International development scholar Ananya Roy will lead a new institute examining inequality and democracy at UCLA Luskin as its inaugural director, Dean Franklin D. Gilliam, Jr., announced today. Roy’s appointment is effective July 1, 2015.
Roy’s charge at the new institute will be to oversee a multifaceted program of research, training, and public outreach operating at the nexus of democracy, social justice and governance/political participation. The project is a major initiative of UCLA Luskin’s five-point strategic plan, adopted in the wake of the $50 million naming gift from Meyer and Renee Luskin to UCLA’s School of Public Affairs in 2011.
Roy comes to UCLA from the University of California, Berkeley, where she served as a professor of city and regional planning and distinguished chair in global poverty and practice. She was also the education director at the Blum Center for Developing Economies. In 2010 The New Yorker called her “one of Berkeley’s star teachers,” and in 2006 she earned the Distinguished Teaching Award, the college’s highest faculty teaching honor, and the Distinguished Faculty Mentorship Award.
“I am thrilled to welcome Ananya to UCLA Luskin as the head of the institute,” Dean Gilliam said. “Her creativity, collaborative spirit and impeccable academic credentials are an exact match for the positive change inherent in this new endeavor, and I know she will serve as an inspiration to our faculty and students.”
With research interests ranging from social theory to comparative urban studies, Roy has dedicated much of her scholarship to exploring and understanding the formation of geopolitical hierarchies. Her book Poverty Capital: Microfinance and the Making of Development won the 2011 Paul Davidoff Award from the Association of Collegiate Schools of Planning, given for books that promote participatory planning and positive social change. She is also the author of City Requiem, Calcutta: Gender and the Politics of Poverty and co-editor of Urban Informality: Transnational Perspectives from the Middle East, South Asia, and Latin America; The Practice of International Health; and Worlding Cities: Asian Experiments and the Art of Being Global.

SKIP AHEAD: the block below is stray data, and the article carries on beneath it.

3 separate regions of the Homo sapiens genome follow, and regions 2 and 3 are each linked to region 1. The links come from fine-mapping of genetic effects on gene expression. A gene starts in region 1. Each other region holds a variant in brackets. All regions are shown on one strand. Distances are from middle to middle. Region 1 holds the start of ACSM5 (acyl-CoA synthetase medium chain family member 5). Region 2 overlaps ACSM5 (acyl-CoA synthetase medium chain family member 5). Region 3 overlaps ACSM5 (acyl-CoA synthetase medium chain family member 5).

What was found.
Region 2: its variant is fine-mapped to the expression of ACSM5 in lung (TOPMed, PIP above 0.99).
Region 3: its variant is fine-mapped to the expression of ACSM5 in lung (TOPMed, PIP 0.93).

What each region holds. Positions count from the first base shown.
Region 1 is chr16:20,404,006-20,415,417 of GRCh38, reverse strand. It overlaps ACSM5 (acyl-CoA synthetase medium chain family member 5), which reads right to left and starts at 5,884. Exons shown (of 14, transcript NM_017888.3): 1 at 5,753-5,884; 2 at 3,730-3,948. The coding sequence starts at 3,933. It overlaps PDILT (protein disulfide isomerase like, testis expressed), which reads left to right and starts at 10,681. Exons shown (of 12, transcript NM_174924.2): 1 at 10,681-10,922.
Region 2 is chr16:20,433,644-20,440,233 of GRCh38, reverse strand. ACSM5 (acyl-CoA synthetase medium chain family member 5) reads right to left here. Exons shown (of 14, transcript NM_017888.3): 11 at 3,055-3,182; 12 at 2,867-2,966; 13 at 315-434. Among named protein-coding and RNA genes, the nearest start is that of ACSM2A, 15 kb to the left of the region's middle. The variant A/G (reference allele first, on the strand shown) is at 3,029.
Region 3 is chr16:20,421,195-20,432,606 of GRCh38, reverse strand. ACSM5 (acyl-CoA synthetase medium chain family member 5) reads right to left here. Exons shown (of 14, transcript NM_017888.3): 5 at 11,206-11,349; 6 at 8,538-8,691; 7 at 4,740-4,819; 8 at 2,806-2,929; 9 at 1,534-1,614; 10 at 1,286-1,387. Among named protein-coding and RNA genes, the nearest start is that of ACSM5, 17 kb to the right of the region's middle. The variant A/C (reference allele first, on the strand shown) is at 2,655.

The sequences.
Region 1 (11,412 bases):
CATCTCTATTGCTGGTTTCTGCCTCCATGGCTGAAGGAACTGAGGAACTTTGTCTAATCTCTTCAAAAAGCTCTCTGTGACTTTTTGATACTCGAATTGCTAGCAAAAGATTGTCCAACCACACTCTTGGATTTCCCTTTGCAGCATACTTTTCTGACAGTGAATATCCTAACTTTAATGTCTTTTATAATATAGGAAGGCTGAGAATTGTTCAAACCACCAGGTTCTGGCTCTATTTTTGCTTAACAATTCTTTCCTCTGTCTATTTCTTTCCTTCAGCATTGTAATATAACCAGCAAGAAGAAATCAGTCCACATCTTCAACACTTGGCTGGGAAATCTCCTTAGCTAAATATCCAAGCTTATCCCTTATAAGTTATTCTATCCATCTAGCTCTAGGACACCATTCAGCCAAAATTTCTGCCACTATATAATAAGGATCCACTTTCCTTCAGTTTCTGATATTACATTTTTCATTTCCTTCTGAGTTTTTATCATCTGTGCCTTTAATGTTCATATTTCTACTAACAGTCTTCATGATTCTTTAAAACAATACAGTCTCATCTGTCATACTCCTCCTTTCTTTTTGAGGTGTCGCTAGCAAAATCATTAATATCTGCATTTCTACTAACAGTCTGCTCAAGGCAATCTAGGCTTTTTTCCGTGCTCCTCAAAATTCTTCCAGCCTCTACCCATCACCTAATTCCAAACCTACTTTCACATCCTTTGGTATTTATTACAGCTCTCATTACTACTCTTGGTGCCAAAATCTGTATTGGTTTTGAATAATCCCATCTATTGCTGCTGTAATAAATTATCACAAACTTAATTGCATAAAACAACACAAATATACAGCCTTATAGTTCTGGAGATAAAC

Projects under her direction have received funding from the National Science Foundation, the Social Sciences Research Council, the Ford Foundation, USAID and others. Roy’s service on editorial boards includes the publications Public Culture and Territory, Politics and Governance, among many others.
As the institute builds an interdisciplinary approach to solving societal problems and leveraging the work of our three departments and across the campus, Roy’s previous experience at the University of California will play a key role. As the founding chair of Berkeley’s undergraduate program in global poverty and practice, she led a field of study that brings together hundreds of students from over 30 majors to understand the challenges of global poverty through creativity and practical experience. She also served as chair of the urban studies major, which takes a holistic approach to designing a new, humane approach to urbanism for a global populace.
At UCLA Luskin, Roy will hold an endowed chair provided by Meyer and Renee Luskin. Born in Calcutta, she earned her master’s and doctoral degrees at Berkeley and took her bachelor’s at Mills College.